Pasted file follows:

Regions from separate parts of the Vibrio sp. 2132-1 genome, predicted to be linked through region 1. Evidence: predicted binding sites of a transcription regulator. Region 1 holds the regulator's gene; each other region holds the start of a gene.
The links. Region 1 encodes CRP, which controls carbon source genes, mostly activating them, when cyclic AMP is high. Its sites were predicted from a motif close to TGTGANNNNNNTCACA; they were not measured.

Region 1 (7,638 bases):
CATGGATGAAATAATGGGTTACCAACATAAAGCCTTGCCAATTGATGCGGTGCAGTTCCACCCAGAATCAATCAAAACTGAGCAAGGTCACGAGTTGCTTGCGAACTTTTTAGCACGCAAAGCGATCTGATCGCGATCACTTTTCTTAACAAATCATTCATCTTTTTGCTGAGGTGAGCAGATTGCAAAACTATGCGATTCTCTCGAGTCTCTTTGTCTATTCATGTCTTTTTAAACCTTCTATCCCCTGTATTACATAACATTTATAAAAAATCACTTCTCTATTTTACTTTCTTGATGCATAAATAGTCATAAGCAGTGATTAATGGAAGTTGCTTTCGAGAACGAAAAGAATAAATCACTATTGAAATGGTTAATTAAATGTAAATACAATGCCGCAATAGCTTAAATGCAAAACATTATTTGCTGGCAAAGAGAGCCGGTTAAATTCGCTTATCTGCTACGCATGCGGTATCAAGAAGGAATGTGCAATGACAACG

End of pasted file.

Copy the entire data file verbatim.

Regions from separate parts of the Vibrio sp. 2132-1 genome, predicted to be linked through region 1. Evidence: predicted binding sites of a transcription regulator. Region 1 holds the regulator's gene; each other region holds the start of a gene.
The links. Region 1 encodes CRP, which controls carbon source genes, mostly activating them, when cyclic AMP is high. Its sites were predicted from a motif close to TGTGANNNNNNTCACA; they were not measured.

Region 1 (7,638 bases):
CATGGATGAAATAATGGGTTACCAACATAAAGCCTTGCCAATTGATGCGGTGCAGTTCCACCCAGAATCAATCAAAACTGAGCAAGGTCACGAGTTGCTTGCGAACTTTTTAGCACGCAAAGCGATCTGATCGCGATCACTTTTCTTAACAAATCATTCATCTTTTTGCTGAGGTGAGCAGATTGCAAAACTATGCGATTCTCTCGAGTCTCTTTGTCTATTCATGTCTTTTTAAACCTTCTATCCCCTGTATTACATAACATTTATAAAAAATCACTTCTCTATTTTACTTTCTTGATGCATAAATAGTCATAAGCAGTGATTAATGGAAGTTGCTTTCGAGAACGAAAAGAATAAATCACTATTGAAATGGTTAATTAAATGTAAATACAATGCCGCAATAGCTTAAATGCAAAACATTATTTGCTGGCAAAGAGAGCCGGTTAAATTCGCTTATCTGCTACGCATGCGGTATCAAGAAGGAATGTGCAATGACAACG